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Breaking News on a Restless Planet: Covering Disasters by Mainstream & New Media by Nalaka Gunawardene


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"Breaking News on a Restless Planet:
Covering Disasters in a Networked Society":
Keynote presentation given by Nalaka Gunawardene to the Closing Conference of the ZiF-Research Group on Communicating Disasters, University of Bielefeld, Germany
26-28 January 2012

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Breaking News on a Restless Planet: Covering Disasters by Mainstream & New Media by Nalaka Gunawardene

  1. 1. Breaking News on a Restless Planet: Covering Disasters in a Networked Society KEYNOTE ADDRESS BY Nalaka Gunawardene Director, TVE Asia Pacific Science writer, blogger & Film maker ZiF-Research Group Closing Conference "Dealing with the Disasters of Others" Bielefeld, Germany: 26 – 28 January 2012
  2. 2. Line-up… <ul><li>Media-Disaster nexus revisited after a decade where lines blurred: </li></ul><ul><ul><li>Mainstream media & new media </li></ul></ul><ul><ul><li>others’ disasters & our disasters </li></ul></ul><ul><li>Going beyond deaths & destruction: empathy, investigation, reflection </li></ul><ul><li>Media as reporter & analyst++ for disaster risk reduction (DRR)? </li></ul><ul><li>Surviving both media saturation & disaster intensification </li></ul>
  3. 3. My style… <ul><li>Asking lots of questions </li></ul><ul><li>Connecting the dots </li></ul><ul><li>Understanding nuance, complexity </li></ul><ul><li>Sometimes getting attached to issues (advocacy journalism) </li></ul><ul><li>Bridging divides: </li></ul><ul><ul><li>Natural & social scientists </li></ul></ul><ul><ul><li>Scientists & public </li></ul></ul><ul><ul><li>Researchers & policy makers </li></ul></ul>
  4. 4. TVE Asia Pacific (TVEAP) <ul><li>Asian regional non-profit media foundation, est. 1996 </li></ul><ul><li>Using TV, video & web to communicate sustainable development issues </li></ul><ul><li>Journalistic story-tellers </li></ul><ul><li>Anchored in Sri Lanka </li></ul><ul><li>Covering developing countries in the Asia Pacific </li></ul>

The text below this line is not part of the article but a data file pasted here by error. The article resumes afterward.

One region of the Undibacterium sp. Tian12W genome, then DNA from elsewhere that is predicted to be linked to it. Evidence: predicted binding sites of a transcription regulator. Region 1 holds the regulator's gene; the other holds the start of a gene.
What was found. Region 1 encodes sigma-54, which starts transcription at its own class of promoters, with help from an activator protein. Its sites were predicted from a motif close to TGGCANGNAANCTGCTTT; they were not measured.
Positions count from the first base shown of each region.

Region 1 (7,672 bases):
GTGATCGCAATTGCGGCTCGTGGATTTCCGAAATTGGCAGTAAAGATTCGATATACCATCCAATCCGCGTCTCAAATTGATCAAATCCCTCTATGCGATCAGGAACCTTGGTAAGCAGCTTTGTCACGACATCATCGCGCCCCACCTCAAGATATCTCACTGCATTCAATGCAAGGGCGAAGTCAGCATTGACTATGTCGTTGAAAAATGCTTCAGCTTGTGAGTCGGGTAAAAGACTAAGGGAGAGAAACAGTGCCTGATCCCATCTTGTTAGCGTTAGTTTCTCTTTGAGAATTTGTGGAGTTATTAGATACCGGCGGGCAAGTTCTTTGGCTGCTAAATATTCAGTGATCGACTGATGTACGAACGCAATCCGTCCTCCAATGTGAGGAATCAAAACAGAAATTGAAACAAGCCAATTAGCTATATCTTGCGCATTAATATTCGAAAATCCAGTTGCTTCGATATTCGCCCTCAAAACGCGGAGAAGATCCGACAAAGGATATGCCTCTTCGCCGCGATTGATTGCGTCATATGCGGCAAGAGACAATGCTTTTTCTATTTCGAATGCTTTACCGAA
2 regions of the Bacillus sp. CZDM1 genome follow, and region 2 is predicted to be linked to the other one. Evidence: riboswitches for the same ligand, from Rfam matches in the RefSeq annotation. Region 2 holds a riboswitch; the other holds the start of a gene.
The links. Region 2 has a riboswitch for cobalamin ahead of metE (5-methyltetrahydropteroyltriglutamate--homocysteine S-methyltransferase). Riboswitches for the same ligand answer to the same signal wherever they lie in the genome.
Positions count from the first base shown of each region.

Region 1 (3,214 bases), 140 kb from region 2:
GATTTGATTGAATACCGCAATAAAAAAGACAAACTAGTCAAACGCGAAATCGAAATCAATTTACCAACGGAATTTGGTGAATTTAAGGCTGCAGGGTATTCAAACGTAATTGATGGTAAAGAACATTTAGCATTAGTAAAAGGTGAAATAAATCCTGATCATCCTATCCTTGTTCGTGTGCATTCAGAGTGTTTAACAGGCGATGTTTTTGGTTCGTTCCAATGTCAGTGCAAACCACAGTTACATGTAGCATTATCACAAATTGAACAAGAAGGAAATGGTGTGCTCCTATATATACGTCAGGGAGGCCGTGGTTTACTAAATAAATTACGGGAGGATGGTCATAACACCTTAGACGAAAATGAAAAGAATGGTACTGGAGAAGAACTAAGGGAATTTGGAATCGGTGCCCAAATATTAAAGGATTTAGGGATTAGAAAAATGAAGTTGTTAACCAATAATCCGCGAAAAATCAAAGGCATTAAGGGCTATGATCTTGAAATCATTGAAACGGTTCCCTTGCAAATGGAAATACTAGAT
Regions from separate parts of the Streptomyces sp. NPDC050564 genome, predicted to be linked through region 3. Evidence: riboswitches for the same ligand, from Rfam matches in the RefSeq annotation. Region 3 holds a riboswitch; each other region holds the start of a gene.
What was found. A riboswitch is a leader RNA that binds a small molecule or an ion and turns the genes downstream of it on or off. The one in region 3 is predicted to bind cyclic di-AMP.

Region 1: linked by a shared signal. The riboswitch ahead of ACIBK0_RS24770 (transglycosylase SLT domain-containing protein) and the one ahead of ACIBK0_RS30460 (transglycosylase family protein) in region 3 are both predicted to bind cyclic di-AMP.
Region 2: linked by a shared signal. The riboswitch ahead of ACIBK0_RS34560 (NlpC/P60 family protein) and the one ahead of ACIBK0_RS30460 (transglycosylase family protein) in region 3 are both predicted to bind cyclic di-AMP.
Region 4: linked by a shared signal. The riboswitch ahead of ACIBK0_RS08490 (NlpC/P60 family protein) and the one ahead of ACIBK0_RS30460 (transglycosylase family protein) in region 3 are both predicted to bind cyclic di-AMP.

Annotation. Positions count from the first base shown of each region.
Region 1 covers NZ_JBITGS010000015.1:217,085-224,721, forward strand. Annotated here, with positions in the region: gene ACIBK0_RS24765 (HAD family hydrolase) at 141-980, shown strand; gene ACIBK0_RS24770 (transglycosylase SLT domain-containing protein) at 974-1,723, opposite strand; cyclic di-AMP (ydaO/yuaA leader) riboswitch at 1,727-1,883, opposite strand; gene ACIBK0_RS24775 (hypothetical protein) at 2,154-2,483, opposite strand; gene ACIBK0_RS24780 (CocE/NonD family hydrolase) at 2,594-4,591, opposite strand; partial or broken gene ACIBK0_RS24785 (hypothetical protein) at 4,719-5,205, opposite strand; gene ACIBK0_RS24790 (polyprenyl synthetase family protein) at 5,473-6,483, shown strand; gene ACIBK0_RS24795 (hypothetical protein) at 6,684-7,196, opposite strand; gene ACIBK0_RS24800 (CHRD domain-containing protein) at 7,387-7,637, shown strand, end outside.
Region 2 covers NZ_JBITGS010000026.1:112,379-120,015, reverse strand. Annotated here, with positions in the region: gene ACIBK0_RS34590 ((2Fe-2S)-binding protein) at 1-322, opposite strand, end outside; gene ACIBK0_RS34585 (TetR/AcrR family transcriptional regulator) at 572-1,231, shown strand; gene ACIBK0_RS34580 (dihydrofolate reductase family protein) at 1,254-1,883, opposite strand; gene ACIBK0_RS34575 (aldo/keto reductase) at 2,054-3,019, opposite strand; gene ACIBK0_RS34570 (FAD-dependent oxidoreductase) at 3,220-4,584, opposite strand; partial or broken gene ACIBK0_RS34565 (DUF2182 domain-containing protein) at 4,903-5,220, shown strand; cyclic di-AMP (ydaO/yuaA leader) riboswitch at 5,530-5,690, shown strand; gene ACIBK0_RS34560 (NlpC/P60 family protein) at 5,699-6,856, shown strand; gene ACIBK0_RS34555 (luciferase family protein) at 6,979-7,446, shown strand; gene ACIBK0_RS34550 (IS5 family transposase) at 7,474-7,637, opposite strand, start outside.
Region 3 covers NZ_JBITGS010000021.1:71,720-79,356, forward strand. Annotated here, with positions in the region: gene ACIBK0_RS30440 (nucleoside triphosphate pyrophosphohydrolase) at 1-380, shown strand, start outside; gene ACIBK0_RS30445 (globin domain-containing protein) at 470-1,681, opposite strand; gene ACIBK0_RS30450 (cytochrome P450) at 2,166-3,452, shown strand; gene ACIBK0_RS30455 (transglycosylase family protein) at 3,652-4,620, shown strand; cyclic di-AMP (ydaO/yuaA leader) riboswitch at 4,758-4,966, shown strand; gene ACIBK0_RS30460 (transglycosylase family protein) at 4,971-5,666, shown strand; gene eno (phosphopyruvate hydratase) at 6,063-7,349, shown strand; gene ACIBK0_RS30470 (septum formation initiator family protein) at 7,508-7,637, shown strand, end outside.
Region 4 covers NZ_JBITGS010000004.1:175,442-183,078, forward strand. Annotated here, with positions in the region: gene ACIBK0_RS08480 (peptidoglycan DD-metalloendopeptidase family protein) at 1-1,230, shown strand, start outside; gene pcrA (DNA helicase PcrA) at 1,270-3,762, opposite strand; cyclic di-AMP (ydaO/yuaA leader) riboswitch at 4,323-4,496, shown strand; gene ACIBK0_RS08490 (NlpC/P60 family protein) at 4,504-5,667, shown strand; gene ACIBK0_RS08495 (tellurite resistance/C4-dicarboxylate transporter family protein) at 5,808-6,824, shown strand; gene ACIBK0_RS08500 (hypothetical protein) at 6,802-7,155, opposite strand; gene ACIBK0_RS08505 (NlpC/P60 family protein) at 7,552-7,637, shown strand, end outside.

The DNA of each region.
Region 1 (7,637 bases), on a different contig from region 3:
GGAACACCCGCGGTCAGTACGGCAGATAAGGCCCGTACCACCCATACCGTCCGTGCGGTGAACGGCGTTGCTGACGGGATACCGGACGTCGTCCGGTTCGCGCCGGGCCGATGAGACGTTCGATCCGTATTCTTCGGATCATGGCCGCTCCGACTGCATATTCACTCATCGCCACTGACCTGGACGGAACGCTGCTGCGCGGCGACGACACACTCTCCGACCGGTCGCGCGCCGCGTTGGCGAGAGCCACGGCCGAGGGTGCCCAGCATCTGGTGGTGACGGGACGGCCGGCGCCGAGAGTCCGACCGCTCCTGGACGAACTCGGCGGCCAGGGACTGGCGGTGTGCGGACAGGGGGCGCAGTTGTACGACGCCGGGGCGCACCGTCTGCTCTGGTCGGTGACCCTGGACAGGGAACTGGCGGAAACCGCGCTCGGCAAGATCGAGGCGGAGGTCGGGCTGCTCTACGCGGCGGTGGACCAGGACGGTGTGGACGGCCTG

5. 5. Disasters & Me! <ul><li>1986 : Largest dam breach in Lanka history </li></ul><ul><li>1988 : Hottest year on record: global warming acknowledged </li></ul><ul><li>1992 : Flooded at home! </li></ul><ul><li>2004 : Indian Ocean tsunami </li></ul><ul><li>2010 : Flooded in office! </li></ul><ul><li>2011 : La Nina’s fury </li></ul>
  6. 6. Sri Lanka’s ‘Triple Whammy’ <ul><li>26 year long civil war (ended May 2009): 100,000+ killed </li></ul><ul><li>Indian Ocean Tsunami (Dec 2004): 40,000 killed on a single day </li></ul><ul><li>Worst floods in decades (Jan-Feb 2011): massive economic costs & livelihood damage </li></ul><ul><li>As seen by Red Cross official </li></ul>
  7. 7. My response has evolved… <ul><li>News reporting </li></ul><ul><li>Features & analysis </li></ul><ul><li>Op-ed & column writing </li></ul><ul><li>Documentary film making </li></ul><ul><li>Blogging & tweeting </li></ul><ul><li>Training journalists & disaster managers </li></ul><ul><li>Reflecting on issues & challenges: 2007 book  </li></ul><ul><li>‘ Zooming out’ for bigger picture, e.g. governance </li></ul>
  8. 8. <ul><li>“ No Sir, this is </li></ul><ul><li>neither a flood- </li></ul><ul><li>hit nor a </li></ul><ul><li>drought-hit </li></ul><ul><li>area. We are </li></ul><ul><li>only hit by bad </li></ul><ul><li>government!” </li></ul>
  9. 9. Media Landscape in 25 yrs… <ul><li>Changed beyond recognition </li></ul><ul><li>More tech tools, platforms, voices </li></ul><ul><li>Citizen journalism </li></ul><ul><li>Passive media consumption gone </li></ul><ul><li>Chaos + cacophony! </li></ul><ul><li>MSM/New Media </li></ul>
  10. 12. Resilience… <ul><li>Disasters test how we: </li></ul><ul><ul><li>pick ourselves up </li></ul></ul><ul><ul><li>return to normalcy </li></ul></ul><ul><ul><li>improve our systems </li></ul></ul><ul><li>Modern ICT tools & platforms can support resilience, e.g. </li></ul><ul><ul><li>More ‘eyes & ears’ on the ground </li></ul></ul><ul><ul><li>Better management of information </li></ul></ul><ul><ul><li>More voices heard & heeded? </li></ul></ul><ul><li>Empathetic Journalism can help! </li></ul>
  11. 13. <ul><li>“ Citizen journalists, flawed as they may be as individuals, are nevertheless tremendously powerful as a group. They have the potential to capture, over the long term, a multiplicity of rich and insightful perspectives on disasters not often covered by the traditional media .” </li></ul><ul><li>- Sanjana Hattotuwa , Co-editor,, Sri Lanka citizen journalism website </li></ul>
  12. 14. Sri Lanka: Key differences… <ul><li>Mainstream media: </li></ul><ul><li>Gathered & processed by paid journalists thru’ large news operations </li></ul><ul><li>Disseminated through TV, radio, newspaper </li></ul><ul><li>Urban centric editorial standpoint </li></ul><ul><li>Not very interactive </li></ul><ul><li>Citizen media: </li></ul><ul><li>Produced by unpaid enthusiasts ‘bearing witness’ to disaster </li></ul><ul><li>Reporting from more locations and angles </li></ul><ul><li>Grassroots voices + official/expert analysis </li></ul><ul><li>Highly interactive, widely shared </li></ul>Not much collaboration between the two, at least for now...